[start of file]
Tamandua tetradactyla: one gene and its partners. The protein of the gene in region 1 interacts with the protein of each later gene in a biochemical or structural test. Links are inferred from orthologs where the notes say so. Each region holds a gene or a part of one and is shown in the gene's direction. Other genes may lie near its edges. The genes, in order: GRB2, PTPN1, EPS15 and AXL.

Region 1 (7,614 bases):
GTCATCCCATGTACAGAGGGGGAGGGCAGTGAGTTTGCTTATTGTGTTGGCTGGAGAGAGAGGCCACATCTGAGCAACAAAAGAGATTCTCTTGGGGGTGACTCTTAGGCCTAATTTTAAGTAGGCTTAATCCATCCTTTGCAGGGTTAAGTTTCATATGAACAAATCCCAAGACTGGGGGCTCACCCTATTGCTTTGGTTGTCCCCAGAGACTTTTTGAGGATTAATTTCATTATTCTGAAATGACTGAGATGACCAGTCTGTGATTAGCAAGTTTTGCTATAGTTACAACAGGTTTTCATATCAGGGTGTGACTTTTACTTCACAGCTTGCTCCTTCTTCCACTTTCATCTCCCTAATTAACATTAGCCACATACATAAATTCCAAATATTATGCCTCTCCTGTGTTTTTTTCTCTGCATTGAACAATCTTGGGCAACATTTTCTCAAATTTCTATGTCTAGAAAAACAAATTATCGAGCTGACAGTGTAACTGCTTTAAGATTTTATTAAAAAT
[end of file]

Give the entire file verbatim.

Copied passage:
Tamandua tetradactyla: one gene and its partners. The protein of the gene in region 1 interacts with the protein of each later gene in a biochemical or structural test. Links are inferred from orthologs where the notes say so. Each region holds a gene or a part of one and is shown in the gene's direction. Other genes may lie near its edges. The genes, in order: GRB2, PTPN1, EPS15 and AXL.

Region 1 (7,614 bases):
GTCATCCCATGTACAGAGGGGGAGGGCAGTGAGTTTGCTTATTGTGTTGGCTGGAGAGAGAGGCCACATCTGAGCAACAAAAGAGATTCTCTTGGGGGTGACTCTTAGGCCTAATTTTAAGTAGGCTTAATCCATCCTTTGCAGGGTTAAGTTTCATATGAACAAATCCCAAGACTGGGGGCTCACCCTATTGCTTTGGTTGTCCCCAGAGACTTTTTGAGGATTAATTTCATTATTCTGAAATGACTGAGATGACCAGTCTGTGATTAGCAAGTTTTGCTATAGTTACAACAGGTTTTCATATCAGGGTGTGACTTTTACTTCACAGCTTGCTCCTTCTTCCACTTTCATCTCCCTAATTAACATTAGCCACATACATAAATTCCAAATATTATGCCTCTCCTGTGTTTTTTTCTCTGCATTGAACAATCTTGGGCAACATTTTCTCAAATTTCTATGTCTAGAAAAACAAATTATCGAGCTGACAGTGTAACTGCTTTAAGATTTTATTAAAAAT